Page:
Parents stealing their children’s Halloween candy is a long-running joke, but I encourage you to ask first so your child doesn’t have to feel obsessive or protective of their stash. Children who fear their parents will take their stash may end up hiding and hiding candy, or believing the message that they can’t be trusted when it comes to candy or other sweets. And asking your child for candy first gives them more practice sharing, and you’ll end up with something delicious!
CONSIDER letting your child enjoy Trick or Treating without interference
I have seen many parents argue with their children during trick-or-treating about how much candy they can eat. You should do what works best for your family, but personally, I always let my kids have whatever they want on Halloween night. If they were feeling sick, we talked about how overeating can cause stomach pains.
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Questions about Switch Witch
What happens if your children are not on board?
If your kids don’t want to give away some of their candy, don’t force the issue. It is important trust our children and that our children trust us. Otherwise, he may end up with a child who steals candy and other “forbidden” foods and feels ashamed for wanting them.
How many candy should Switch Witch take?
That depends on you and your children. Remember: we don’t want our kids to feel cheated or robbed of the candy they worked for.
Can’t I just throw away my kids’ candy?
My vote is no. Hey, I get it, that’s a lot of candy! And you just want that pile missing So there will be no pleading or negotiations in the next few days, right? So you wait a day until the sugar hangover wears off, let them eat a few pieces, and then take the rest to the office or throw it in the trash.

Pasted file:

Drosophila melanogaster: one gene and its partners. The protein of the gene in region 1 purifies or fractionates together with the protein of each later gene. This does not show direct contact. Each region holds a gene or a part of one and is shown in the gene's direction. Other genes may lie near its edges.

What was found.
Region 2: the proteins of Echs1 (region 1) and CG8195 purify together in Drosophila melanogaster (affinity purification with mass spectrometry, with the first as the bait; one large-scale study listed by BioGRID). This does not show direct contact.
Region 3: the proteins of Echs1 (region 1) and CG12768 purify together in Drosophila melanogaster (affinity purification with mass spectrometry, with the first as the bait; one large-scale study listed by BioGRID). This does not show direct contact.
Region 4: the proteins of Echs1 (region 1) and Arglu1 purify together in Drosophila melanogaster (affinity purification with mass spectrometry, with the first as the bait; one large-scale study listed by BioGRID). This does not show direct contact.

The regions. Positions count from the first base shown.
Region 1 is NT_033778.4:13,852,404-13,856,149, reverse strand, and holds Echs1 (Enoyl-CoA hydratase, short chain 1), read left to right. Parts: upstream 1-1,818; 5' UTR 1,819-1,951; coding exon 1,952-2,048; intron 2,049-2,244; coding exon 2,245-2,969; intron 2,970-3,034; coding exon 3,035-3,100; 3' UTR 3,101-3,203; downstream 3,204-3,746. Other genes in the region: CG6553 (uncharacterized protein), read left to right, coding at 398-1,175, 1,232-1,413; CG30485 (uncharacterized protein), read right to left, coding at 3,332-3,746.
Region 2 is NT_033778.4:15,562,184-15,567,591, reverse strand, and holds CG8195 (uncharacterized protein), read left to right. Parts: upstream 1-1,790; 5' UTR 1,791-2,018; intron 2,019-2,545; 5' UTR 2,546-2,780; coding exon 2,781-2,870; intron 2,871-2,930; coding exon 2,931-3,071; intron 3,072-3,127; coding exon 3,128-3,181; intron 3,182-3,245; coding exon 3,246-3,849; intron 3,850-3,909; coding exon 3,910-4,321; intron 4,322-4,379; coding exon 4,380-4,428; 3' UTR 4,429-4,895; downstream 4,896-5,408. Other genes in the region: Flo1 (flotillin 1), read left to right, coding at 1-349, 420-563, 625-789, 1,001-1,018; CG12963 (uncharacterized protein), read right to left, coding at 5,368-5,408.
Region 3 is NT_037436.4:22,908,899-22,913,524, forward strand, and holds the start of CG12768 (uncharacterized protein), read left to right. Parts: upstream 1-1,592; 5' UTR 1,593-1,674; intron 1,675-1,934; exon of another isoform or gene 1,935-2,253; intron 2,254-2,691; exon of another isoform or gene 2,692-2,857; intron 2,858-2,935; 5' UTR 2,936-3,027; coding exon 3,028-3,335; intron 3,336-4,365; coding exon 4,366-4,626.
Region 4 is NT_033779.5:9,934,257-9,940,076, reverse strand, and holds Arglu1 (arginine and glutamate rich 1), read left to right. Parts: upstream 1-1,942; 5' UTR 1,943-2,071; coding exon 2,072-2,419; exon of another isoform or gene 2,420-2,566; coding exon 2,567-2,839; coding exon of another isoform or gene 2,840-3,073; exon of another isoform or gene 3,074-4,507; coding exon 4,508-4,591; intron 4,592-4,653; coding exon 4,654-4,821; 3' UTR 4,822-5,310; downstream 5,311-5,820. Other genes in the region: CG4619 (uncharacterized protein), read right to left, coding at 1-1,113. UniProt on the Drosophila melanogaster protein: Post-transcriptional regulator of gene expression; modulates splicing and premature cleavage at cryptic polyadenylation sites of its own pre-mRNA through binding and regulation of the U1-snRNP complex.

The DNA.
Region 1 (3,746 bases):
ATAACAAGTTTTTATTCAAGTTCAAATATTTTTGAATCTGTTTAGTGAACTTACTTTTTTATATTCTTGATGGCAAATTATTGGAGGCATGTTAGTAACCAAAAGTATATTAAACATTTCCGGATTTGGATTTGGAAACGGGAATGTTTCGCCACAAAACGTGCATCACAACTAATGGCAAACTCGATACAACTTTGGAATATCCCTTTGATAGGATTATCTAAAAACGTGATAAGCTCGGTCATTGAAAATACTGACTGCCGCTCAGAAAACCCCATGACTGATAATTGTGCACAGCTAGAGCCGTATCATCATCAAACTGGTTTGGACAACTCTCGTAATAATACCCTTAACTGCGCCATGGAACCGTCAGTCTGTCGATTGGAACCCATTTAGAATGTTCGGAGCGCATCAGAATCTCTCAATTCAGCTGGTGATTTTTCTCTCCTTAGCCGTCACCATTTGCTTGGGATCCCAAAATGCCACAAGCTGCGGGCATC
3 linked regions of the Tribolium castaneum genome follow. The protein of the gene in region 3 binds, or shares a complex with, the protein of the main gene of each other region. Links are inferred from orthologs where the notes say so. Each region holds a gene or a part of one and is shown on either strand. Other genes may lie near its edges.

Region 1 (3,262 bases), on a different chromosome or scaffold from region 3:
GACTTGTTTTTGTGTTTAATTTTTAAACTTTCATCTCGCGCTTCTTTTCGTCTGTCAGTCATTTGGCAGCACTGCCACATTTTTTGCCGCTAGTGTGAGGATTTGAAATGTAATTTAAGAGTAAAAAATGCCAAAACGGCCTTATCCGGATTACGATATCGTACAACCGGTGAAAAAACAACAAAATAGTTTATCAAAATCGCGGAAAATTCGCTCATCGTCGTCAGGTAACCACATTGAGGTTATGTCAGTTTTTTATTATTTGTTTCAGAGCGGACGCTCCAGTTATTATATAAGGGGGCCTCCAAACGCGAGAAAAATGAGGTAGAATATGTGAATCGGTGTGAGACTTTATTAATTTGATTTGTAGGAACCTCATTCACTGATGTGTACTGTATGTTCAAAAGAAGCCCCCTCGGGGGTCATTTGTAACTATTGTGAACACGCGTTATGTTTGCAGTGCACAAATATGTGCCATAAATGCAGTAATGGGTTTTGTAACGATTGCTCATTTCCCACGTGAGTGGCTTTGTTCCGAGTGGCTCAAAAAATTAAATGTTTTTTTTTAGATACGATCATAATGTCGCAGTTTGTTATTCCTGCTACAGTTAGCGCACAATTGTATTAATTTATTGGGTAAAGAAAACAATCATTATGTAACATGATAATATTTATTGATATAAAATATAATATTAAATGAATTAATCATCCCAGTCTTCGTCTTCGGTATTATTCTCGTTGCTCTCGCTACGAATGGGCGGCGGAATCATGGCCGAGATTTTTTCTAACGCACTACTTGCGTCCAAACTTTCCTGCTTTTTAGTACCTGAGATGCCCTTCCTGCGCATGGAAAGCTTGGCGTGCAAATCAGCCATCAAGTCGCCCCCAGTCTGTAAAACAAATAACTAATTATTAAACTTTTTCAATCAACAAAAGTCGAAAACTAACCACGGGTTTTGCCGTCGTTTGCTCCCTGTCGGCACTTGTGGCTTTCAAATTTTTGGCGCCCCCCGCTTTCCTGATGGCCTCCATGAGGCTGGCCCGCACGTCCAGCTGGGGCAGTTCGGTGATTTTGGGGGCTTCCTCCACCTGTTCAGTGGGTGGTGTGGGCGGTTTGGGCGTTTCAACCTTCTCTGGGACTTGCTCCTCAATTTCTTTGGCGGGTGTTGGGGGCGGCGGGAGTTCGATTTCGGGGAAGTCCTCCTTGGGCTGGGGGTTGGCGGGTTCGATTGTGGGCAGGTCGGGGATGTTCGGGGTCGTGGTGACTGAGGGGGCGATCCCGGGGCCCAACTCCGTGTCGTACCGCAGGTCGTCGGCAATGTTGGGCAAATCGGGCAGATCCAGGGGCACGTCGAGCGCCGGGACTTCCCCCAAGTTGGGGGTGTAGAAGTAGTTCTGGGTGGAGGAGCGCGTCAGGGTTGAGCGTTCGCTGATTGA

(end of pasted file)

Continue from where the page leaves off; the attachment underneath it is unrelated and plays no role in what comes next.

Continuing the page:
I definitely understand the inclination. When my kids were younger, I did a stealth “candy relocation” myself. But since then I changed my tune. Because that won’t teach your kids anything except not to trust mom and dad!
Taking away your child’s Halloween candy sends a clear message: I don’t trust you with this.
So How do I handle the pile of candy left?
Here are some ideas:
- Make a plan together. The day after trick-or-treating, talk about what you think is a reasonable way to handle the rest of the stash. Does one or two pieces a day seem feasible to you? Would your child prefer to keep them in their lunchbox or enjoy them at home? My two sons’ Halloween candy was kept in separate bags in a closet they could access. We decided together what a reasonable portion was. When they were little, it was one piece a day, which worked most of the time. They could have their treat whenever they wanted: in their lunchbox, after school, after dinner, even WITH dinner. As they grew, they managed their own stashes.
- Take away some power. Candy is not the end all be all if it is available. Two strategies you might consider trying: Serving candy along with dinner (yes, your kids can eat the fun-sized Snickers bar, then move on to the rest of the meal and it’s okay!) and occasionally offering everything they want at snack time. Those approaches come from food experts and dieticians. Ellyn Satter. I tried both and although they are scary at first, I found them very useful (and effective).
- Bake cookies! If your kids are okay with it, bake this skillet cookie together with some of the extra sweets.
Switch Witch can be a fun tradition for your kids and teach them lessons about prioritizing their favorites. But Switch Witch should be something your kids WANT to do, not a sneaky way to get rid of extra candy.